EP7.08 Predictors and consequences for unintended pregnancies for female sex workers in Mombasa-a mixed methods study

A. Feng, W. Bosire, M. Richter, N. Kingóla, Marleen Temmerman, M. Chersich, Stanley Luchters

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Introduction: It is estimated that 0.7–4.3% of women in SubSaharan Africa exchange sex for money, favours or goods. Despite public health interventions to provide family planning, unintended pregnancies in female sex workers (FSWs) continue to be common. Access to safe pregnancy terminations is difficult, and women who continue a pregnancy are faced with substantial health risks and the increased socio-economic burden of raising a child. This study assessed the rates, predictors and consequences of contraceptive use and unintended pregnancies among FSWs in Mombasa, Kenya.

Methods: Our mixed-methods study consisted of a prospective cohort study with serial qualitative enquiries. To be eligible, FSWs had to be HIV negative based on laboratory testing, aged 16 years or older, and not currently pregnant as assessed by self-report and negative pregnancy testing. Convenience sampling was used and eligible participants were recruited in their homes, guesthouses and streets. Participants were followed over 12 months, with quarterly visits to assess sexual behaviour, family planning, pregnancy intention, and relationship characteristics. HIV and pregnancy testing was performed at each visit. In-depth interviews (IDI) and focus group discussions (FGD) were held with FSW experiencing an unintended pregnancy during cohort follow-up.

Results: In total, 400 FSWs were followed up for 12 months between 2006 and 2007. The majority (96%) of women reported having ever used contraception, with about half (57%; 228/399) currently using modern contraception. Only 5.3% (12/228) of these women were using long-acting reversible contraception and 10% were using dual contraception. Unintended pregnancies occurred in 24.4% (94/386) of participants. FSWs of younger age, those using condoms alone, and those having an emotional partner (husband or boyfriend) were significantly more likely to have an unintended pregnancy. Qualitative inquiries reported generally positive views towards family planning, but many were careless in regard to consistent usage. In particular, participants reported difficulties in using contraception with their emotional partners, with domestic violence and low relationship control identified as key factors. Qualitative data highlighted the personal burden of an unintended pregnancy on loss of income and social discrimination.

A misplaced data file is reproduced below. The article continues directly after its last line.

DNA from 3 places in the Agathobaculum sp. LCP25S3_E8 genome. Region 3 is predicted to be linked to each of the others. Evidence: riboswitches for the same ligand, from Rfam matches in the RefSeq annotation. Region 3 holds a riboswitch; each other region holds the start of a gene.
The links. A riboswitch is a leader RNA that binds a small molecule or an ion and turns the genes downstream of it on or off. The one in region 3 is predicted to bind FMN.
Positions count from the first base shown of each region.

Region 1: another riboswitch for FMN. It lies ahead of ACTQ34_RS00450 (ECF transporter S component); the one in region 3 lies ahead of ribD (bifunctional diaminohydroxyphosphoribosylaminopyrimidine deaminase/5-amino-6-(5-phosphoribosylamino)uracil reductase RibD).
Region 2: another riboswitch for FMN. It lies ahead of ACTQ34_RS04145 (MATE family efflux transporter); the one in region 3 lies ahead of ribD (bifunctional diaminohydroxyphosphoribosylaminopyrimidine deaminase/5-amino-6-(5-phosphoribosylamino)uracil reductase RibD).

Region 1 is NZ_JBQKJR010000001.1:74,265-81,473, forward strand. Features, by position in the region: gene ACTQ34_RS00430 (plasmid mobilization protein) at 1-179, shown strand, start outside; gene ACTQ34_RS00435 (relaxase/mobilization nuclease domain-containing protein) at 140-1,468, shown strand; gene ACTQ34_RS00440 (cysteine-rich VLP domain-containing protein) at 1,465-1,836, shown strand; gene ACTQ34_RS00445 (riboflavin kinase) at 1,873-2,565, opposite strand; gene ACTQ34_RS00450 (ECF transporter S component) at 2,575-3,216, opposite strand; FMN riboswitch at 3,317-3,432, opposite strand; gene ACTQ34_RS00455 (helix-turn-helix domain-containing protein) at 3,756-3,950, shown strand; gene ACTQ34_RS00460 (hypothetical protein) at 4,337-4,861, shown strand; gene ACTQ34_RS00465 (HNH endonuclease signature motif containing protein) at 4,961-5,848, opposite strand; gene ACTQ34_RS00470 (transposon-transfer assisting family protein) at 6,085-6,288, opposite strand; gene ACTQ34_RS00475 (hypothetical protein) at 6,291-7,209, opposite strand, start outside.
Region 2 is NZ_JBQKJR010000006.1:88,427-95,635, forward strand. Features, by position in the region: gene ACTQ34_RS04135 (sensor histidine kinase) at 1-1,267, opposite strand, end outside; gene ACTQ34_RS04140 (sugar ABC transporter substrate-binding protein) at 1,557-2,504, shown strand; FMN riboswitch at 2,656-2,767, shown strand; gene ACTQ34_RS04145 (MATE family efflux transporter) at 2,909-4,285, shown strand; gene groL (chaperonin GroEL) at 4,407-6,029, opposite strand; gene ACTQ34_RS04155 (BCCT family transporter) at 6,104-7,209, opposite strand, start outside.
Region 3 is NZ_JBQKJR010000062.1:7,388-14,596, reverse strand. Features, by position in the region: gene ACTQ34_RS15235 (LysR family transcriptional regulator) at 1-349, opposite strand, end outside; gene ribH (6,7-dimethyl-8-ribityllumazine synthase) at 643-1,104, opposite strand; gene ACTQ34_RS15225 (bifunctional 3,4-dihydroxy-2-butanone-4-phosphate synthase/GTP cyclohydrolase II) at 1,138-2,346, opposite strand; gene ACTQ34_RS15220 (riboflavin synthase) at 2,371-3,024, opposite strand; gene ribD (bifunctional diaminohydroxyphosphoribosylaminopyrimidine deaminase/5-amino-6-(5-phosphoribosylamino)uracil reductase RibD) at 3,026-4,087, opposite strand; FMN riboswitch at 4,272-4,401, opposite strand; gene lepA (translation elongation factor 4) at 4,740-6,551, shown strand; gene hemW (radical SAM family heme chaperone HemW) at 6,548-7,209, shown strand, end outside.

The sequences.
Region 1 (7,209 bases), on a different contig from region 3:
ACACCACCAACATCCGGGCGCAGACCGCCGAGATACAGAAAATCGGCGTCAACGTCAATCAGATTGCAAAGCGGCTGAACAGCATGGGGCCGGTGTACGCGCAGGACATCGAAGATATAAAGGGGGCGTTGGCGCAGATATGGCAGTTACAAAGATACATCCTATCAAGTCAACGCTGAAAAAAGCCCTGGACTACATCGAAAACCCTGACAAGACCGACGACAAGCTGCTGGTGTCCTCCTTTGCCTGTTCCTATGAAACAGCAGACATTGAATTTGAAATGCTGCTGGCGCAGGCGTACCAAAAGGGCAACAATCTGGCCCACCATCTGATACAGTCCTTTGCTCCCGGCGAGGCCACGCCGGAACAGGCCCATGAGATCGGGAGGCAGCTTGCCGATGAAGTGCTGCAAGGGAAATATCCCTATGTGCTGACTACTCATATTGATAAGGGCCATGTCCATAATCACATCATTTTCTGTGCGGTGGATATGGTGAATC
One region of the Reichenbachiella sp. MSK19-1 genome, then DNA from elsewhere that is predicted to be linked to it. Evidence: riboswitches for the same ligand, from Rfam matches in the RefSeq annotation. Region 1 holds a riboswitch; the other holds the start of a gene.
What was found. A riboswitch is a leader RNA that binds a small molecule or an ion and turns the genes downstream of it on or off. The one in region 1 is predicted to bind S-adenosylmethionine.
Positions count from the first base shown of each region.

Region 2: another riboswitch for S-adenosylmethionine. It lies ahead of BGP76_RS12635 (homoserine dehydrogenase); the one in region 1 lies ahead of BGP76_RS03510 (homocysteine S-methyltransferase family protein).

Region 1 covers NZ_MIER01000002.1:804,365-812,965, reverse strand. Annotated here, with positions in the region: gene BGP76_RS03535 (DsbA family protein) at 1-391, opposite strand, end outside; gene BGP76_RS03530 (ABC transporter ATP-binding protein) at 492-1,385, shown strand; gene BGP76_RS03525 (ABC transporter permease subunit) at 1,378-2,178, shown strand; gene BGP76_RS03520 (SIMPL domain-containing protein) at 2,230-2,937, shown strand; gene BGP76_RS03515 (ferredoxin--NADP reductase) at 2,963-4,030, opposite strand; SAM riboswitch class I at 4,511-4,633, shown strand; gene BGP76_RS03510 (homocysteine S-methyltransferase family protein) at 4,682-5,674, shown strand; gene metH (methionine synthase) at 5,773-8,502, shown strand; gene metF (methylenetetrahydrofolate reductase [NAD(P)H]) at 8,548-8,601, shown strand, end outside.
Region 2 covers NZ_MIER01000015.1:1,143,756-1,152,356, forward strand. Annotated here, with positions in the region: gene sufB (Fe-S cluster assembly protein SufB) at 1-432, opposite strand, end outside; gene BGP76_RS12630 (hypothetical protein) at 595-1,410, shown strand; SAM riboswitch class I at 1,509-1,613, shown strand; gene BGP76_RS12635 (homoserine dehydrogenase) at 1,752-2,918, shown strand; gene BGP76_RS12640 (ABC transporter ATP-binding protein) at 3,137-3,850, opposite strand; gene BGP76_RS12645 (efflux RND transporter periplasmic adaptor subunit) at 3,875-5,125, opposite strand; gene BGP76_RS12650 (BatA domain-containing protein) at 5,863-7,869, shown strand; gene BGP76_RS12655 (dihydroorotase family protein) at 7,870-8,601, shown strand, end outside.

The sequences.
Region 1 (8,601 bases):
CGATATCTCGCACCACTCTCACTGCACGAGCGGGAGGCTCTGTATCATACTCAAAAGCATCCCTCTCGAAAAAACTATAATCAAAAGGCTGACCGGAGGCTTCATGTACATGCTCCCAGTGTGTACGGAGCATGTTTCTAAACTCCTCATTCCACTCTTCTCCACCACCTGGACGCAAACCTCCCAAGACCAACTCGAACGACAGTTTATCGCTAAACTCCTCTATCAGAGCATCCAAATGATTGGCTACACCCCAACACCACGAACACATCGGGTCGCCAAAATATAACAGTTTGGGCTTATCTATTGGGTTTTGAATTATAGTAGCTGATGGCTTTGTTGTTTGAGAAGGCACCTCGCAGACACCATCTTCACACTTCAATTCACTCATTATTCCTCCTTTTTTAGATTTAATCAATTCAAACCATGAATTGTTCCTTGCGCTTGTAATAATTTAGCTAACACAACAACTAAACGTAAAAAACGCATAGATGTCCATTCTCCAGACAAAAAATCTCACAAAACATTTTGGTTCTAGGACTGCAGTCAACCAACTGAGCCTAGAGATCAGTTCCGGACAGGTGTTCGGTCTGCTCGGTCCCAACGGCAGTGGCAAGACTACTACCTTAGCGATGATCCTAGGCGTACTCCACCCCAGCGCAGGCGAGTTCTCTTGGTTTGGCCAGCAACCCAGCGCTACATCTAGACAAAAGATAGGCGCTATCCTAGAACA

Conclusion: Despite having good knowledge of modern contraception, the unintended pregnancy rate amongst FSWs remained very high. Important associations for unintended pregnancies are younger age, having an emotional partner, and the use of condoms alone. Unintended pregnancies were reported to have lasting consequences on their socio-economic vulnerability. Future interventions need to address the role of emotional partners, particularly relationship control, and improve access and acceptance of dual contraception use to prevent unintended pregnancies and sexually transmitted infections.

Original languageUndefined/Unknown
JournalPopulation Health, East Africa
Publication statusPublished - 1 Apr 2015

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